• Yellow to brown discharge, usually foul smelling, (“fishy”)  and may have streaks of blood.
  • Pain in the pelvic area.
  • Fever may or may not be present.

Chlamydia Infection

Chlamydia is a bacterial infection caused by the bacterium Chlamydia trachomatis. It is primarily spread through sexual contact and may affect both men and women. Typical symptoms include :

  • Lower abdominal pain.
  • Vaginal discharge.
  • Burning and/or pain during urination/sexual intercourse.

Urinary Tract Infections (UTI’s)

A UTI will affect most women multiple times in their life. The short urethra (tube leading from the bladder to the outside) in women means that microoragnisms, particularly bacteria, can easily infect the bladder (cystitis). Some signs and symptoms include :

  • Vaginal discharge may or may not be present.
  • Frequent urination.
  • Constant urge to urinate.
  • Incontinence or dribbling.
  • Burning and/or pain when urinating.
  • Dark yellow to orange-red color of urine, or bleeding noticed upon wiping.


Vaginal thrush or candidiasis is an yeast infection of the vagina, most often caused by the fungus Candida albicans. Yeast may be a normal part of the microbe population in the vagina, however, like the bacteria, its population size is controlled by internal factors. If any opportunity arises whereby the conditions change in the favor of the microbe, it will take the opportunity to multiply aggressively. Symptoms of thrush include :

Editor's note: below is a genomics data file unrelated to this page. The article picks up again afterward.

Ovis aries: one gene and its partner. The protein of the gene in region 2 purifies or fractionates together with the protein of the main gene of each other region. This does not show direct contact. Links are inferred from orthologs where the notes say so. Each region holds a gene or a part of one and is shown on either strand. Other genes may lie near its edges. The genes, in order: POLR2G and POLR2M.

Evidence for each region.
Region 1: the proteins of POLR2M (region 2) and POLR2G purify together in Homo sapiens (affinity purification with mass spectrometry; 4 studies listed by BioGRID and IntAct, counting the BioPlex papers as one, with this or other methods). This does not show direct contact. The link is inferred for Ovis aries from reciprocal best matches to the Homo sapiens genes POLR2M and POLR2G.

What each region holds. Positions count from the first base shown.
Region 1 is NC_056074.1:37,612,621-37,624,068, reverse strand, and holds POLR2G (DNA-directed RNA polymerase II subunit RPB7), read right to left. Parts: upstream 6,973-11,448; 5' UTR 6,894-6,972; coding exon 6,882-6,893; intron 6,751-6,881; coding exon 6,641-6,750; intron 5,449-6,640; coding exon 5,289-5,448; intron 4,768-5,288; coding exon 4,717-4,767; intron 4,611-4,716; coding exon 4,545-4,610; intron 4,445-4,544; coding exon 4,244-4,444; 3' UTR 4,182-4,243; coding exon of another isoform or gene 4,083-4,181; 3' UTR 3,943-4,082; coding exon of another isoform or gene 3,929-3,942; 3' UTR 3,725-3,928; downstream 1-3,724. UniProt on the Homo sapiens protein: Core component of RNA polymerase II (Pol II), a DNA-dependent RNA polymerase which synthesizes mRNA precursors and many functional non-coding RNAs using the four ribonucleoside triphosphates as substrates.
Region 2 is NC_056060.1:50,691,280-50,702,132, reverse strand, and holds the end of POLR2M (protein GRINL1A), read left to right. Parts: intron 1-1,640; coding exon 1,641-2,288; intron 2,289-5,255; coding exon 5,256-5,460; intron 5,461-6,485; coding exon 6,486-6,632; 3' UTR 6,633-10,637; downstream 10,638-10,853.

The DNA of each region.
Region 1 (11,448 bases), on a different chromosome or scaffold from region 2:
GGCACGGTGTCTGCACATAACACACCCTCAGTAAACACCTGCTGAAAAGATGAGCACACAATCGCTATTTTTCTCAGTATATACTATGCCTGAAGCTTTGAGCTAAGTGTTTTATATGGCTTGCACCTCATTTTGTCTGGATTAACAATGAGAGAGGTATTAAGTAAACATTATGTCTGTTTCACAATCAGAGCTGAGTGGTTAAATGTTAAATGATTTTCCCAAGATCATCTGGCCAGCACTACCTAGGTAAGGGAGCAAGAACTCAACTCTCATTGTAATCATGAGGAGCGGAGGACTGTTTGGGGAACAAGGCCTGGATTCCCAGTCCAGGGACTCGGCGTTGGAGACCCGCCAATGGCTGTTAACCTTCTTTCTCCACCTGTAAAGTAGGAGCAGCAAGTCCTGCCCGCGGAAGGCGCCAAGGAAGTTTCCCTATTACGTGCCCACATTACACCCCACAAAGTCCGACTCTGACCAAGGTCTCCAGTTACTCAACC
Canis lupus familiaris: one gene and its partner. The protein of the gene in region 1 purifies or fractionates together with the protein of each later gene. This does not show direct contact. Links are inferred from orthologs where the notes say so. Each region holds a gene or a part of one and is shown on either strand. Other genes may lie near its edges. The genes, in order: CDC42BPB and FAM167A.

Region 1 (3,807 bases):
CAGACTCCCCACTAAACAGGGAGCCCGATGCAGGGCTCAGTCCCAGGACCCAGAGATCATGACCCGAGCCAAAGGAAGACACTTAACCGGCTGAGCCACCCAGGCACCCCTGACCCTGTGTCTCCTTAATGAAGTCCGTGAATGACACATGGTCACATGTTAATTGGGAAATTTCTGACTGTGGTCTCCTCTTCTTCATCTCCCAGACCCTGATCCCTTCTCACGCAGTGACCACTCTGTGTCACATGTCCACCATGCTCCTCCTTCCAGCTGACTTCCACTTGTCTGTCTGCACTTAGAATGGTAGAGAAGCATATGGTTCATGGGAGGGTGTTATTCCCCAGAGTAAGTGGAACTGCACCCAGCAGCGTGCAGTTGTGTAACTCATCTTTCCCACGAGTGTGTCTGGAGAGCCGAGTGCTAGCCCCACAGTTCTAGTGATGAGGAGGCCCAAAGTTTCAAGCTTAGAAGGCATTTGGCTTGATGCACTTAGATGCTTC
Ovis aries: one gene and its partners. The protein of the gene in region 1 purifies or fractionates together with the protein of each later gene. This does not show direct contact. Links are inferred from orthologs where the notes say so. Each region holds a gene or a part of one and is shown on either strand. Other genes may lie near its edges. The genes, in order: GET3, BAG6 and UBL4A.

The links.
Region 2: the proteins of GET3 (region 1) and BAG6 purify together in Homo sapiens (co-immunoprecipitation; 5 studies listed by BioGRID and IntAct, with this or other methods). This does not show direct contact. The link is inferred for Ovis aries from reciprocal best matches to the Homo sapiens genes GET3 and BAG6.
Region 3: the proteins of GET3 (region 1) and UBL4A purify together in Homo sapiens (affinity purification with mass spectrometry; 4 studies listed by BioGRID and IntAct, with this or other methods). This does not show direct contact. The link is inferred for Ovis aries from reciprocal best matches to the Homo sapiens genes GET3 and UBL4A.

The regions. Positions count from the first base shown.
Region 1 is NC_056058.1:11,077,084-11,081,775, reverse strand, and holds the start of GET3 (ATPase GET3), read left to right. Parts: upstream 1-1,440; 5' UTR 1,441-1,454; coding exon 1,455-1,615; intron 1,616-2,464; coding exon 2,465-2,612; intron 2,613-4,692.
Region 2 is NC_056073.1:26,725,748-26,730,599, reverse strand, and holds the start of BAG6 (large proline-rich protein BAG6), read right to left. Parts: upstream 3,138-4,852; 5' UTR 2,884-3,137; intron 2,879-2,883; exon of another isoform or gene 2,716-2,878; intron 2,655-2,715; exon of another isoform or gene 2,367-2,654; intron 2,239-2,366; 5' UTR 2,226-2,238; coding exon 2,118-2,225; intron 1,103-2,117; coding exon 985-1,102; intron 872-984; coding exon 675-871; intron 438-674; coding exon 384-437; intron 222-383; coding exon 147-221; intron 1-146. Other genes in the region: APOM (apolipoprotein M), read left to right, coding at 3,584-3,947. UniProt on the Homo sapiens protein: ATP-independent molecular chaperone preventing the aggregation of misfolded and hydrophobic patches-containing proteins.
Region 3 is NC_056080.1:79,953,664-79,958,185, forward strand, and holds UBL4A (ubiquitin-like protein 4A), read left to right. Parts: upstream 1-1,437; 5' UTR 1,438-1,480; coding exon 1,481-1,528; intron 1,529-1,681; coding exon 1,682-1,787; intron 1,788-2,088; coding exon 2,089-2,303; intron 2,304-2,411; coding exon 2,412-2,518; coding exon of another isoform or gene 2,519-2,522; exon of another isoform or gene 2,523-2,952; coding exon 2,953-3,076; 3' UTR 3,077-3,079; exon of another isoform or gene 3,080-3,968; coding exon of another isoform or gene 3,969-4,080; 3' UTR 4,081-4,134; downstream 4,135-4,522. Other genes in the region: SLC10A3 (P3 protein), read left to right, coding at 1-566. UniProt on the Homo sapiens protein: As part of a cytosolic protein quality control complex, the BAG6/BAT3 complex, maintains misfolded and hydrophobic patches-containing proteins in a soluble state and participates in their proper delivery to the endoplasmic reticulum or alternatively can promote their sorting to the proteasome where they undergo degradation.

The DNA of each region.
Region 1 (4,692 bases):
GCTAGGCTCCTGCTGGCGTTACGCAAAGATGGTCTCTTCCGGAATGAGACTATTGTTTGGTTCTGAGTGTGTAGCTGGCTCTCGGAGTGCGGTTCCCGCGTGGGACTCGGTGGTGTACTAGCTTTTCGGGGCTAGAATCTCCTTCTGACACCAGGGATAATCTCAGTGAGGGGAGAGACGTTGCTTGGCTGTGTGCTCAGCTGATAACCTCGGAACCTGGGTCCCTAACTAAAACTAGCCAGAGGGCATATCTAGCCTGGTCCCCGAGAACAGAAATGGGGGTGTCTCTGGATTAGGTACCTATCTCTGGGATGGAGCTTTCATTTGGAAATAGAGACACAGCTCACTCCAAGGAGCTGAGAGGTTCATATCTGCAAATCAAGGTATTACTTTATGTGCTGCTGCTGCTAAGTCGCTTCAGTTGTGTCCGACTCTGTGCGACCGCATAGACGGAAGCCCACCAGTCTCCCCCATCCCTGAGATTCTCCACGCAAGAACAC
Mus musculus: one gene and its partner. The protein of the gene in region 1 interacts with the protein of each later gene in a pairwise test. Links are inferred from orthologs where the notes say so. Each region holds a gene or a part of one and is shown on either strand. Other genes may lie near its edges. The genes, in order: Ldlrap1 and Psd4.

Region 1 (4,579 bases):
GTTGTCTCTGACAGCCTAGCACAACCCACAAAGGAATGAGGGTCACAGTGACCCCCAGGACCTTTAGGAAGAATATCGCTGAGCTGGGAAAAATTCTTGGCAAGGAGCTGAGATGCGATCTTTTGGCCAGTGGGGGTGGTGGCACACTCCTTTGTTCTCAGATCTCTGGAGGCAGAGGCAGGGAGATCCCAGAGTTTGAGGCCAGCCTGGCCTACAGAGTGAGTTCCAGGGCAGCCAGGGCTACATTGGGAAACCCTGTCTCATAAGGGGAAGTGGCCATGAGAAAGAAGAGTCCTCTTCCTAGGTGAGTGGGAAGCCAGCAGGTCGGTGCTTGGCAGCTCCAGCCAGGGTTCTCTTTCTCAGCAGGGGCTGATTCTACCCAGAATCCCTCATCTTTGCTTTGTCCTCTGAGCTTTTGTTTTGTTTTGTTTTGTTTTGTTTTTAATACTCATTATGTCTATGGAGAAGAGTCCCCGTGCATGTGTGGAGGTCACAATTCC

• Vaginal itching.
  • Burning and/or pain in the vagina.
  • Vulva may be swollen and painful.
  • Smelly vaginal odor.
  • Vaginal discharge may be thick and creamy-white (like cottage cheese) or thin and watery.

Sexually transmitted diseases

A host of sexually transmitted diseases (STD’s) can result in vaginal odor. This may include gonorrhea, genital herpes, and even syphilis. Lymphogranuloma venereum (LGV) is a form of chlamydia infection that causes sores on the gentialia and may also contribute to vaginal odor. The presence of a sexually transmitted disease should always raise concerns about unprotected sex and the possibility of HIV infection. In terms of HIV/AIDS, the body’s natural defenses (immune system) are weakened, thereby making cavities, such as the vagina, prone to opportunisitic infections.


Pelvic Inflammatory Disease

This condition occurs as a result of an infection spreading up towards the uterus, fallopian tubes and ovaries. It is often the result of an untreated infection, particularly those transmitted by sexual contact, like chlamydia or gonorrhea. Pelvic inflammatory disease (PID) should be treated immediately as the infection could spread further up into the abdominal cavity or damage the reproductive organs thereby impairing future fertility. PID symptoms include :

  • Fever.
  • Foul smelling vaginal discharge.
  • Changes in menstruation.
  • Bleeding, not associated with menses.